It is also the truth of the life of the Saint we honor second only to the Virgin Mother herself.

In recent years the Church has gained renewed appreciation for the “other” lives of those who were previously valued only for their supporting role as spouse to one who achieved the life of inherent value. Women have been urged to share their gifts outside the limits of the home and convent, and Saint Joseph has also been honored for his role as the model for all workers.

While I greatly appreciate this development of understanding, I still find myself especially loving Saint Joseph for his role of supportive spouse and father. I run to him for help finding employment, but I also ask him to intercede for me for the grace to be a supportive wife and to put the needs of my spouse above my own.

1. The term “patriarch” has two main meanings in traditional Christianity: the great fathers of the Hebrew Bible, and the super-bishops of post New Testament Christianity through the current day. “Patriarch” has also taken on additional meanings in modern Christianity, but that is a topic for another day.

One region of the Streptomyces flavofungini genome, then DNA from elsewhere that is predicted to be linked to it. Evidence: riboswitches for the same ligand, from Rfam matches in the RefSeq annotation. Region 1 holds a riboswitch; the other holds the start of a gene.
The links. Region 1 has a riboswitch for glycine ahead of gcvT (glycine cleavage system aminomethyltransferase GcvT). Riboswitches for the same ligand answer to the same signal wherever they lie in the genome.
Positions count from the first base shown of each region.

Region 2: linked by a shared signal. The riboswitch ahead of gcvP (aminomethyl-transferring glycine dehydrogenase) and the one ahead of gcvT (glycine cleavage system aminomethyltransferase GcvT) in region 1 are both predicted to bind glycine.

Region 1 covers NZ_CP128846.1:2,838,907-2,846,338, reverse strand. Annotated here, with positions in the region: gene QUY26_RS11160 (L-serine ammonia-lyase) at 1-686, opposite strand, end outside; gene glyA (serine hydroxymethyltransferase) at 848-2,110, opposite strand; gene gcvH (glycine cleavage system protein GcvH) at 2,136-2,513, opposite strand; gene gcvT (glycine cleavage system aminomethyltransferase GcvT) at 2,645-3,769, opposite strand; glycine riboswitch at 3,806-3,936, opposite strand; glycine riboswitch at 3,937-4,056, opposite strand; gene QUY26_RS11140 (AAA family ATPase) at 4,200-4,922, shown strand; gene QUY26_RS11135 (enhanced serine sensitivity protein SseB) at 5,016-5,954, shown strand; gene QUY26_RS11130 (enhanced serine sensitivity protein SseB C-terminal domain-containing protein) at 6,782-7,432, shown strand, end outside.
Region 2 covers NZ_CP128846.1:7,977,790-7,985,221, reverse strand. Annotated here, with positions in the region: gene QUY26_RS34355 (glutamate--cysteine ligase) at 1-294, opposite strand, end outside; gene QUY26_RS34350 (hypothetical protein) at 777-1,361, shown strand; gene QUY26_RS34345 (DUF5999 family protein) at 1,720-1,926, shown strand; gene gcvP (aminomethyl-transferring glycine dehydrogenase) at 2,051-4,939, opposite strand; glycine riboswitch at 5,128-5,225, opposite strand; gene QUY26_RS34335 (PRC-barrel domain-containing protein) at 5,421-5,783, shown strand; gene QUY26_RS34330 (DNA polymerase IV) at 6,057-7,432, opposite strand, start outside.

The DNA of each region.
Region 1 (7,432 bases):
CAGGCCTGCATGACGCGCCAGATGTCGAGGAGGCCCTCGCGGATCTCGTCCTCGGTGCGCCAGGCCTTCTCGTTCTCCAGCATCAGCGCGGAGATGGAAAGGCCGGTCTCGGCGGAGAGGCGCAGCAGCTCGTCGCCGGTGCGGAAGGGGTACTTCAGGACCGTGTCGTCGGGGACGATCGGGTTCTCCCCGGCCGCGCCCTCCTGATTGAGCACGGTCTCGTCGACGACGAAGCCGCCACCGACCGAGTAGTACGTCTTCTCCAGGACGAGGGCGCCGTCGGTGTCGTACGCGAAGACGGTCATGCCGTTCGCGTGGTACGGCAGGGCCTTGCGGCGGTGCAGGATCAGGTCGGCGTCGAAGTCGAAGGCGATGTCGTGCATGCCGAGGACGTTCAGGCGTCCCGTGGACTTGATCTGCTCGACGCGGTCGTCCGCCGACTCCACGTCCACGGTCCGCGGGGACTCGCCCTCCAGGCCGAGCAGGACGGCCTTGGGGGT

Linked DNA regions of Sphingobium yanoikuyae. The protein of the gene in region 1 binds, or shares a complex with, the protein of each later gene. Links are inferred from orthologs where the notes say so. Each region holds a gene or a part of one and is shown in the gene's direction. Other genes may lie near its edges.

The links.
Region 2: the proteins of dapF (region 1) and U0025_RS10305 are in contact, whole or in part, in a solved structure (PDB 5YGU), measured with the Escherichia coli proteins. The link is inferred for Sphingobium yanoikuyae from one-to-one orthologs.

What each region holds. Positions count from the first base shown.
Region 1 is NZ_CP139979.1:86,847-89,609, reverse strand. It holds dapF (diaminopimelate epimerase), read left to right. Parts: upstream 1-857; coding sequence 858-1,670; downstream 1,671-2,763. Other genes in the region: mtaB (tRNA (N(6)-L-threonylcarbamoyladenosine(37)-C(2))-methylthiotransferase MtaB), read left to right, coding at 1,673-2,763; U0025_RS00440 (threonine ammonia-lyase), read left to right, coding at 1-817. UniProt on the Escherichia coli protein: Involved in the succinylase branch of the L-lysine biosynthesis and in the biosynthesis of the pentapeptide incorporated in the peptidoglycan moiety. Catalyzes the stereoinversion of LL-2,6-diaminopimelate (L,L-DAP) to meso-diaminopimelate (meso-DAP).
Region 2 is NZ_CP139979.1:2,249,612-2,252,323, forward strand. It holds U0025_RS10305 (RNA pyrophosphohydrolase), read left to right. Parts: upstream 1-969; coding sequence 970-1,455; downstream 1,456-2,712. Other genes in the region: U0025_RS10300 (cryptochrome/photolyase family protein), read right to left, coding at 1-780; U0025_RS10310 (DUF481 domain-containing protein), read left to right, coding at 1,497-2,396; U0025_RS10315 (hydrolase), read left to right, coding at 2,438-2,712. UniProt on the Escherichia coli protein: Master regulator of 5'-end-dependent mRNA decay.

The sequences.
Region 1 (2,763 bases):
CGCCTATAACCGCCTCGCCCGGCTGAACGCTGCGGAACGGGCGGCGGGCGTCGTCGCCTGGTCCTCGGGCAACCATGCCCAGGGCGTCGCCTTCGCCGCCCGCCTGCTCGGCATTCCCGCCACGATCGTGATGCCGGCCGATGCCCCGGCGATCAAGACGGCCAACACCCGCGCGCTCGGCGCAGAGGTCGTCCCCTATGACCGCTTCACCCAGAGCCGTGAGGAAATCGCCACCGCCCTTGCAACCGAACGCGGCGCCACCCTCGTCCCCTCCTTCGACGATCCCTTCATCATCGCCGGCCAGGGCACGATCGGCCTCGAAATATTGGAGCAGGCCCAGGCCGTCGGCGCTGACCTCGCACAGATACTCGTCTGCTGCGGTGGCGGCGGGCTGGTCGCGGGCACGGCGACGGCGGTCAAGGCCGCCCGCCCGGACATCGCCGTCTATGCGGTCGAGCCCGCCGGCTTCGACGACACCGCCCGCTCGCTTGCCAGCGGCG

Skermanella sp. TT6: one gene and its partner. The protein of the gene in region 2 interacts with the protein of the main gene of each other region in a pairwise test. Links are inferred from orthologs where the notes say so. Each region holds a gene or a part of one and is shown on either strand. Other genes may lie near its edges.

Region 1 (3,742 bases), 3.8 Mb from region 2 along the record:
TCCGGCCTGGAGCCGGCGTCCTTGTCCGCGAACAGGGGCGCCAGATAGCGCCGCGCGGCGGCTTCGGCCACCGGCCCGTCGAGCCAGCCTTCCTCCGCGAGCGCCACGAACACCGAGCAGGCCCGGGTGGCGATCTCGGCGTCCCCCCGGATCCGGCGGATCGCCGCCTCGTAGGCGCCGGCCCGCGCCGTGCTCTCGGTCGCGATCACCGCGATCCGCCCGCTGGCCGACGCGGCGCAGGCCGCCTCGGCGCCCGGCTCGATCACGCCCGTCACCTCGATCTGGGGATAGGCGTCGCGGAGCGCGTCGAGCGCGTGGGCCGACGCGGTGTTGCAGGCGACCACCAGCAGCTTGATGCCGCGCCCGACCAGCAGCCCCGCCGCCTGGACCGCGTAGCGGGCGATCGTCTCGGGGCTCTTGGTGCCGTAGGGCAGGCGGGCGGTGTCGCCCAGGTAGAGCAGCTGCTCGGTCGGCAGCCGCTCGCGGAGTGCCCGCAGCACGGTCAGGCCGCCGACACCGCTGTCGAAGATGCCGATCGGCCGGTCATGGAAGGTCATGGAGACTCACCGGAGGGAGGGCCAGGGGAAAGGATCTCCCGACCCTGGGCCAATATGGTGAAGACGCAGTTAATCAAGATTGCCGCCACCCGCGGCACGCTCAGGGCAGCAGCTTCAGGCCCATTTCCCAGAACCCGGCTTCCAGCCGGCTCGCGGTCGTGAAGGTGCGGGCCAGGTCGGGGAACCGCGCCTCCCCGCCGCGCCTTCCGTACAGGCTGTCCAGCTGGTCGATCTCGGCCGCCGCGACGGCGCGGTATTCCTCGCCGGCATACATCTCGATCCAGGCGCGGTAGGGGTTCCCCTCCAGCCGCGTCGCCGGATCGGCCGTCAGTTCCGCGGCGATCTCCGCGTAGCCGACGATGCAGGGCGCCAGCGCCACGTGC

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Ash Wednesday and Unfaithfulness

At today’s Mass, after hearing the Gospel, we all line up to do not what Jesus commands, but the opposite. Unlike Holy Thursday, when we act out the command of Christ as literally as we can, today we do just what Jesus says not to do. He tells us to wash our faces, and then we all scramble to have someone put dirt on our heads. It is a kind of ritualization of our failure to live the Gospel, a common confession that we have not done what the Lord commands, a plain and public admission of our unfaithfulness.

Please read the rest of Brother Charles’ thoughts on Ash Wednesday here.